Scott Chapman

Breeding for the future – avoiding climate extremes and maximising yield of spring wheat in water-limited environments

Scott C. Chapman1, Bangyou Zheng1, Karine Chenu2 and Matthieu Bogard3

1CSIRO Plant Industry, 306 Carmody Rd, St. Lucia 4067 QLD, Australia
2The University of Queensland, Queensland Alliance for Agriculture and Food Innovation (QAAFI), 203 Tor Street, Toowoomba, 4350, Australia
3INRA, UMR 1095 Génétique, Diversité et Ecophysiologie des Céréales, 5 chemin de Beaulieu, F-63039 Clermont-Ferrand, France

Extreme climate (frost, heat and drought) can severely reduce yield. Adaptation to maximise seasonal utilisation of solar radiation and rainfall is achievable through combinations of management and genotype, which may need to change in future environments. As global warming has already increased mean temperature and the occurrence of extreme temperatures (and potential risk of drought) in Australia, it has become urgent to accelerate the 520 year process of breeding for new wheat varieties, to adapt to future climate. We analyzed the patterns of frost and heat events from 50 years (19602009) for 2864 weather stations (Zheng et al 2012). For a subset of locations, flowering dates and drought patterns for contrasting-maturity varieties were simulated for a wide range of sowing dates for ‘current’ climate and eight future scenarios (high and low CO2 emission, dry and wet precipitation scenarios, in 2030 and 2050). The results highlighted the substantial spatial variability of frost, heat and drought events across the Australian wheatbelt in current and future climates and the opportunities to adapt via maturity and sowing time.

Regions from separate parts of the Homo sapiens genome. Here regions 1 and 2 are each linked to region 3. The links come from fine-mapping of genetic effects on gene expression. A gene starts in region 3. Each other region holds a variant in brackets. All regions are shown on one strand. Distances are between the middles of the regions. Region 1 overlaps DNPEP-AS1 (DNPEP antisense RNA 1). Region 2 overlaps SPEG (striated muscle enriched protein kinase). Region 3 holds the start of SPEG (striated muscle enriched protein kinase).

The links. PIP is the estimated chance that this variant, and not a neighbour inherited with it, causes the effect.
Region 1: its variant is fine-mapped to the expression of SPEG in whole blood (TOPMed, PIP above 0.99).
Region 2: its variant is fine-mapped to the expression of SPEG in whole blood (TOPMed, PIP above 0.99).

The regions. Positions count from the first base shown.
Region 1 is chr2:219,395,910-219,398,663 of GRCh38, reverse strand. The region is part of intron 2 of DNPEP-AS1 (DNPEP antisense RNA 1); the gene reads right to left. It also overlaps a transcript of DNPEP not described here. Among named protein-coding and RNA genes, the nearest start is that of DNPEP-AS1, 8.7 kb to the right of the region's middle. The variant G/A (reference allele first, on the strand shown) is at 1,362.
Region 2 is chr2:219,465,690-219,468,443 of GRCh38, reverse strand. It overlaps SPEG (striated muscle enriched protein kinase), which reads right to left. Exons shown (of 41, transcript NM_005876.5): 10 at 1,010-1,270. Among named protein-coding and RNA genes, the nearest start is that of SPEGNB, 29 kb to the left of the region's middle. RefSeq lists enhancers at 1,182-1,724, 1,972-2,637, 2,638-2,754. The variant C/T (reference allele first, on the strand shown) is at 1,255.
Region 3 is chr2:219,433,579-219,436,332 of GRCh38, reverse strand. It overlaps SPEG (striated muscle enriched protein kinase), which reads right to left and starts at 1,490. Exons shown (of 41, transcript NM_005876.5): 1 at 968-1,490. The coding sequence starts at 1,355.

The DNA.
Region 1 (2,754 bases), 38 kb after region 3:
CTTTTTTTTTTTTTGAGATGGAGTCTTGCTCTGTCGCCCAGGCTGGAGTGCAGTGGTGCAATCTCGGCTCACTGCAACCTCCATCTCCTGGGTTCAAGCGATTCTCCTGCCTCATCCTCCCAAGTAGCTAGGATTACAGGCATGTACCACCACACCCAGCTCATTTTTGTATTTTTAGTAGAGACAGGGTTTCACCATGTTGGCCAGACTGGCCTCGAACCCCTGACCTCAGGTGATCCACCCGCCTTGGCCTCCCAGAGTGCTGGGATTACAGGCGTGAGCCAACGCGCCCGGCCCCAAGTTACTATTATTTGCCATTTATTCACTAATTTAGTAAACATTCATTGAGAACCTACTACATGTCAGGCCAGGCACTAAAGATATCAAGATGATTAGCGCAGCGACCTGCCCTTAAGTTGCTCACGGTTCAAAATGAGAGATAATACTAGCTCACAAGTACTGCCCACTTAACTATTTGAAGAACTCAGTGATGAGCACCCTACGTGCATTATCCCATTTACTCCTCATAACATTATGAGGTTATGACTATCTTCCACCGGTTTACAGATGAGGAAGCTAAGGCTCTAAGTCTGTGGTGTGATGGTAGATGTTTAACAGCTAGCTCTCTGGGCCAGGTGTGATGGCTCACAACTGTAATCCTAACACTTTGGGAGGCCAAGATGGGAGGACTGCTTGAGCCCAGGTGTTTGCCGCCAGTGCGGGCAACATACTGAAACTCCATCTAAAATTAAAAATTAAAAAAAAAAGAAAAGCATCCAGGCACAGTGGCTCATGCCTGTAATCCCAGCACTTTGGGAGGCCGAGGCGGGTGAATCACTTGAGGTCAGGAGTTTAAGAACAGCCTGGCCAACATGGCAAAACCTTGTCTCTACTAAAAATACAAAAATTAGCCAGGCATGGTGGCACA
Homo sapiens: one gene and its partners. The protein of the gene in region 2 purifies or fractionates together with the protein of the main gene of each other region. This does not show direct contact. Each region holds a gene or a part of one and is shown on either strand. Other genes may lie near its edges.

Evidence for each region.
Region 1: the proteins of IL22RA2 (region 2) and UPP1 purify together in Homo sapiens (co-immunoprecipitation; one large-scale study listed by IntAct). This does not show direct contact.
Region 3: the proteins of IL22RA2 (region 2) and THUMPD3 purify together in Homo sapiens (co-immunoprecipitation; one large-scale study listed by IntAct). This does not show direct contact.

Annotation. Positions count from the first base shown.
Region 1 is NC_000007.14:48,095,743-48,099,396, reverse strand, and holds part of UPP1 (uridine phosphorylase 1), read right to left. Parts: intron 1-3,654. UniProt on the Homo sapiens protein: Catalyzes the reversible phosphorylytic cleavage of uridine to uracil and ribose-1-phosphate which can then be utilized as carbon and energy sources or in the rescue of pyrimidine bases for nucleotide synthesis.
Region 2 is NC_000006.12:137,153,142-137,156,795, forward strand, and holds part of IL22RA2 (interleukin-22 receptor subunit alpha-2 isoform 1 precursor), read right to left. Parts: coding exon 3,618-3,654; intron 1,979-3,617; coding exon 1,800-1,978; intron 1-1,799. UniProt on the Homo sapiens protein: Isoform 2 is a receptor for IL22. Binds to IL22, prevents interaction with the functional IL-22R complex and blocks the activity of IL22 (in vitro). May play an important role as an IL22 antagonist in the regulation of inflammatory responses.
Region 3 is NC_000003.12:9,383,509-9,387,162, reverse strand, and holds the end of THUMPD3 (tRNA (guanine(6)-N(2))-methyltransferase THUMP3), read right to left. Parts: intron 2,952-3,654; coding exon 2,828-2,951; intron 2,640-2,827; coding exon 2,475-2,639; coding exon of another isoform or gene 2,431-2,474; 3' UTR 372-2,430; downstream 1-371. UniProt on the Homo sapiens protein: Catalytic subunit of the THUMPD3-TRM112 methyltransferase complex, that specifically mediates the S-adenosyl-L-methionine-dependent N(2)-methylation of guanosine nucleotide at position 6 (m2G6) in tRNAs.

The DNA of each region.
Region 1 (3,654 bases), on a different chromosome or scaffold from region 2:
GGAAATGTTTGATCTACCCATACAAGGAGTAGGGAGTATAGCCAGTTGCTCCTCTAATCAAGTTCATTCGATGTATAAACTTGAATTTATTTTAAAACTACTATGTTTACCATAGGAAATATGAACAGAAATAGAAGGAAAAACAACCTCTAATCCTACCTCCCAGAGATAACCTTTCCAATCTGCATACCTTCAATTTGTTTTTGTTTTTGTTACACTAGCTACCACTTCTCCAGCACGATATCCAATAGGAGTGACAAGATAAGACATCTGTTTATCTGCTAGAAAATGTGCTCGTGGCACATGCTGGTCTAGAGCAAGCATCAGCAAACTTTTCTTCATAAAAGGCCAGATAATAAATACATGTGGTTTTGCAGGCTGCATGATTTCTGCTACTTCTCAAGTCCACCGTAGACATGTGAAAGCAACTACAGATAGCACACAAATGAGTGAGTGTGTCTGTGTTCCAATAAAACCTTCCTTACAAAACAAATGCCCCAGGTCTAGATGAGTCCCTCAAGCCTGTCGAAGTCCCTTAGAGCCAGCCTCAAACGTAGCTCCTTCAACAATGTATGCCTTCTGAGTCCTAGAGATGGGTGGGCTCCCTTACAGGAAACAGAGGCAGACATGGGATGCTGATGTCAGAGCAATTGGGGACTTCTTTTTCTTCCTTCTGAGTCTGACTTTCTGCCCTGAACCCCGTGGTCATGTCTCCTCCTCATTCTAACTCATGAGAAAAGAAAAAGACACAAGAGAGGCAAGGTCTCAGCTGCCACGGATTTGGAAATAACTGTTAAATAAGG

We further examined this adaptation by incorporating simulation parameters as affected by specific combinations of spring and winter alleles of VRN and PPD genes and their interaction with ‘earliness-per-se’ effects (Zheng et al 2013). Presently, we are extending the model to include SNP effects on these simulation parameters (unpublished data). While drought and heat events are less frequent in Nordic environments where spring wheat is grown, the crop yields (3 to 5 t/ha) are not so different to Australian environments. However, environmental limits are largely associated with a short season that is bounded by extreme low temperatures (and precipitation events), as well as cool temperature limitations to growth rate and development. For potentially warmer and longer seasons in the future, it may become important to consider whether there is sufficient genetic variability to extend the crop season.


Zheng et al Global Change Biology 2012. Breeding for the future: what are the potential impacts of future frost and heat events on sowing and flowering time requirements for Australian bread wheat (Triticum aestivium) varieties?

Zheng et al J Exp Bot 2013. Quantification of the effects of VRN1 and Ppd-D1 to predict spring wheat (Triticum aestivum) heading time across diverse environments